19. R. Wilk, M. Mikulics, K. Biermann, H. Künzel, I. Z. Kozma, R. Holzwarth, B. Sartorius, M. Mei, and M. Koch, “THz Time-Domain Spectrometer Based on LT-InGaAs Photoconductive Antennas Exited by a 1.55 μm Fibre Laser, ” in Conference on Lasers and Electro-Optics/Quantum Electronics and Laser Science Conference and Photonic Applications Systems Technologies, OSA Technical Digest Series (CD) (Optical Society of America, 2007), paper CThR2, http://ieeexplore.ieee.org/stamp/stamp.jsp?tp=&arnumber=4452856&isnumber=4452320.

]. Followed by the introduction of a completely fibre coupled THz TDS system based on these antennas [20

20. B. Sartorius, H. Roehle, H. Künzel, J. Böttcher, M. Schlak, D. Stanze, H. Venghaus, and M. Schell, “All-fiber terahertz time-domain spectrometer operating at 1.5 microm telecom wavelengths,” Opt. Express 16(13), 9565–9570 (2008), http://www.opticsinfobase.org/abstract.cfm?URI=oe-16-13-9565. [CrossRef] [PubMed]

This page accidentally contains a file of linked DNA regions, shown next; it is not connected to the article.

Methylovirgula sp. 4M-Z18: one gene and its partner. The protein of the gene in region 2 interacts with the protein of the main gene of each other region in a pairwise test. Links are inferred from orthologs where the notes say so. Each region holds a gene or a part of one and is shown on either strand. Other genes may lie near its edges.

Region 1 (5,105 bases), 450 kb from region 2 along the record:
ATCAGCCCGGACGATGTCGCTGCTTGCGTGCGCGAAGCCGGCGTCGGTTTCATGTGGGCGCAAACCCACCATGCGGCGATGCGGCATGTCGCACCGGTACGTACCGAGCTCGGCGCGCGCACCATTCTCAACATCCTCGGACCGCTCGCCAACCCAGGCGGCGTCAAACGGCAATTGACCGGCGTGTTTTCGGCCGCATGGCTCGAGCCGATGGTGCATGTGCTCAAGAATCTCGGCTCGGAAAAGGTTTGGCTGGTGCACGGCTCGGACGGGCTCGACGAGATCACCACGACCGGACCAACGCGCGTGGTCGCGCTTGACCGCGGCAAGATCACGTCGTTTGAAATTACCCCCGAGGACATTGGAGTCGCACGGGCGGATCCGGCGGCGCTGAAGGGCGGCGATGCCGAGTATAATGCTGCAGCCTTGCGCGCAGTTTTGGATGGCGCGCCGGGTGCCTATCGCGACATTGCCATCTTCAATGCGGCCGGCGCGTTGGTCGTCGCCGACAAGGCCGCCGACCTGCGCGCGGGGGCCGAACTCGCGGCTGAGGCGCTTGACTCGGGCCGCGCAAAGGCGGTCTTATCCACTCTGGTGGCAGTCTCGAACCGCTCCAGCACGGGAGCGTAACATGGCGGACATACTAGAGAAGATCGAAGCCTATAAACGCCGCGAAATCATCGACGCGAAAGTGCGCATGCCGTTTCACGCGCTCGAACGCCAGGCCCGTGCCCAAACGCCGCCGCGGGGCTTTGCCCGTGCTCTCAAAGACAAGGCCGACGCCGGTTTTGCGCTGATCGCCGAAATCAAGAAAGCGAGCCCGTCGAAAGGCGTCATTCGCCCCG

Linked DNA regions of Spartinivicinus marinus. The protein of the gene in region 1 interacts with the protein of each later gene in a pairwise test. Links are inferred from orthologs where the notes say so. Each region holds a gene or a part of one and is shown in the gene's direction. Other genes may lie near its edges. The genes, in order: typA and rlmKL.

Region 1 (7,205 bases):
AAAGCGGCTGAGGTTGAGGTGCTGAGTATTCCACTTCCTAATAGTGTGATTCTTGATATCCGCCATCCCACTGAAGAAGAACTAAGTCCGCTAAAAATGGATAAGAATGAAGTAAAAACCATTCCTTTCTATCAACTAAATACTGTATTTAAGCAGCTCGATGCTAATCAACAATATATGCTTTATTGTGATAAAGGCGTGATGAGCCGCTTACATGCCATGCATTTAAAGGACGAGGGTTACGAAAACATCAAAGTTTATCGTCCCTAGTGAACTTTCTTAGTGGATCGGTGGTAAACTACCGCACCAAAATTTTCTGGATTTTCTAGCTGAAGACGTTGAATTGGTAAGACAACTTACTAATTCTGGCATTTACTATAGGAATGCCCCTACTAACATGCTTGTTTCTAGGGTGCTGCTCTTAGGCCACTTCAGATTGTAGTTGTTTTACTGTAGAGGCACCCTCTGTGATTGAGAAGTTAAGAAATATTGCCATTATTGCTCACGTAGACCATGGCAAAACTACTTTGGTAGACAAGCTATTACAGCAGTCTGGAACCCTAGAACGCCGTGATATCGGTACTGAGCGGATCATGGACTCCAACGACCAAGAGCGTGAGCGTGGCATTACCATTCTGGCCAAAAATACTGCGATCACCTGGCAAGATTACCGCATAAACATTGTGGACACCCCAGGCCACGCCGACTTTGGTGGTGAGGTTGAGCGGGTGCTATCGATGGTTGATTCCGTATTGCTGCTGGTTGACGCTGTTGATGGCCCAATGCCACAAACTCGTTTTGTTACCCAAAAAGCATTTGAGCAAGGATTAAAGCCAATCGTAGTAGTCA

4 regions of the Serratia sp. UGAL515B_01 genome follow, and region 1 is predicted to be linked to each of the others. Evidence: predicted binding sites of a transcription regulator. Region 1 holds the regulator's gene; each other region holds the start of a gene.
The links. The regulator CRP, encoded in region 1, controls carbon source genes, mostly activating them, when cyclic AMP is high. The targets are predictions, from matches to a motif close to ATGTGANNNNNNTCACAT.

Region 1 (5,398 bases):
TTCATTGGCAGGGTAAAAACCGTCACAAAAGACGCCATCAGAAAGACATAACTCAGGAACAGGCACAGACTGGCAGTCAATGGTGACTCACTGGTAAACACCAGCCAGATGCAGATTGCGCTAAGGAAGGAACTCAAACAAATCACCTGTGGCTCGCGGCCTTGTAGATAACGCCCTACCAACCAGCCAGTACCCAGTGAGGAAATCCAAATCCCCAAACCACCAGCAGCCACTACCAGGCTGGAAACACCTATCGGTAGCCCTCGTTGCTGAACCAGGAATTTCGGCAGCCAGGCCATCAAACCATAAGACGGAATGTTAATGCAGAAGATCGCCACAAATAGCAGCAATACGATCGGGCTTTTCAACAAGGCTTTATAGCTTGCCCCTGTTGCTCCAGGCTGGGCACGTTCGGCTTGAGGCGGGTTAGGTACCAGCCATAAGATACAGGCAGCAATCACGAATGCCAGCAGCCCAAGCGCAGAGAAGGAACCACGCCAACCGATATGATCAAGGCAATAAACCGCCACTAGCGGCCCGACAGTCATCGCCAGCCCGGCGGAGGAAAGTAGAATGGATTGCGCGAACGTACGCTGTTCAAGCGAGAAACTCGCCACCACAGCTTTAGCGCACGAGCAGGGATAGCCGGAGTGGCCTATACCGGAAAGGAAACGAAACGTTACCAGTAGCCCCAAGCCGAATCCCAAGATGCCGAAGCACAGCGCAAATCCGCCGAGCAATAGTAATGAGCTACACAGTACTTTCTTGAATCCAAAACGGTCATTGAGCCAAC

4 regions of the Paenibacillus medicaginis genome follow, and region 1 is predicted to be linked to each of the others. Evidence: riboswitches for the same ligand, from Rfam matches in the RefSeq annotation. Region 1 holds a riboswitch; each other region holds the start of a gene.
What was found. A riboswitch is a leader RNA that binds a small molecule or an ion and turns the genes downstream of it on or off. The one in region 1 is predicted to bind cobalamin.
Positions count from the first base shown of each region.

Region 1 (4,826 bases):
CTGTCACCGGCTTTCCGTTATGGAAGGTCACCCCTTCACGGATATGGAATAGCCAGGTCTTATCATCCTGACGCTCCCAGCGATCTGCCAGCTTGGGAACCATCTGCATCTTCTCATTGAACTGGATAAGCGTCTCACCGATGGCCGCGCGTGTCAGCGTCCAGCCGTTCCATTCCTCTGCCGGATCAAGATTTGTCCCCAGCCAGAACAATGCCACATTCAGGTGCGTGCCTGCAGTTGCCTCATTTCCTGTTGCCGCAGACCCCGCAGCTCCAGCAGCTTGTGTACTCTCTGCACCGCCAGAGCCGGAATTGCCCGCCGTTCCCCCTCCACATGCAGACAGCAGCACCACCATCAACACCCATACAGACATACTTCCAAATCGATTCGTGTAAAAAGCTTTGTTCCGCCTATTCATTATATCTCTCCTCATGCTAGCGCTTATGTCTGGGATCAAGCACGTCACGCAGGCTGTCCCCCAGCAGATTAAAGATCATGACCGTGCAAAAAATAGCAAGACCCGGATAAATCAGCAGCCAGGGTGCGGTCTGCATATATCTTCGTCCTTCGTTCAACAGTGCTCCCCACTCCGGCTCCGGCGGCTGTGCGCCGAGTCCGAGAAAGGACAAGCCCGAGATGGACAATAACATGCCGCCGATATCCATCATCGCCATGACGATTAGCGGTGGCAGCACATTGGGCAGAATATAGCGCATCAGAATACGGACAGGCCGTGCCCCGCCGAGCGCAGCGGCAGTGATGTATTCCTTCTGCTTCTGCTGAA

]. Since then other groups also demonstrated THz emission and detection in InGaAs based materials [21

21. A. Schwagmann, Z.-Y. Zhao, F. Ospald, H. Lu, D. C. Driscoll, M. P. Hanson, A. C. Gossard, and J. H. Smet, “Terahertz emission characteristics of ErAs:InGaAs-based photoconductive antennas excited at 1.55µm,” Appl. Phys. Lett. 96(14), 141108 (2010), http://link.aip.org/link/doi/10.1063/1.3374401. [CrossRef]

23

23. O. Hatem, J. Cunningham, E. H. Linfield, C. D. Wood, A. G. Davies, P. J. Cannard, M. J. Robertson, and D. G. Moodie, “Terahertz-frequency photoconductive detectors fabricated from metal-organic chemical vapor deposition-grown Fe-doped InGaAs,” Appl. Phys. Lett. 98(12), 121107 (2011), http://link.aip.org/link/doi/10.1063/1.3571289. [CrossRef]

].

Despite these great efforts there is still vast potential for improvement of InGaAs based PCAs.As mentioned above, short carrier lifetimes are a key feature for broadband THz PCAs. These short carrier lifetimes are generally realized by inducing defect states into the respective semiconductor material. These defect states can be realized by strong doping [22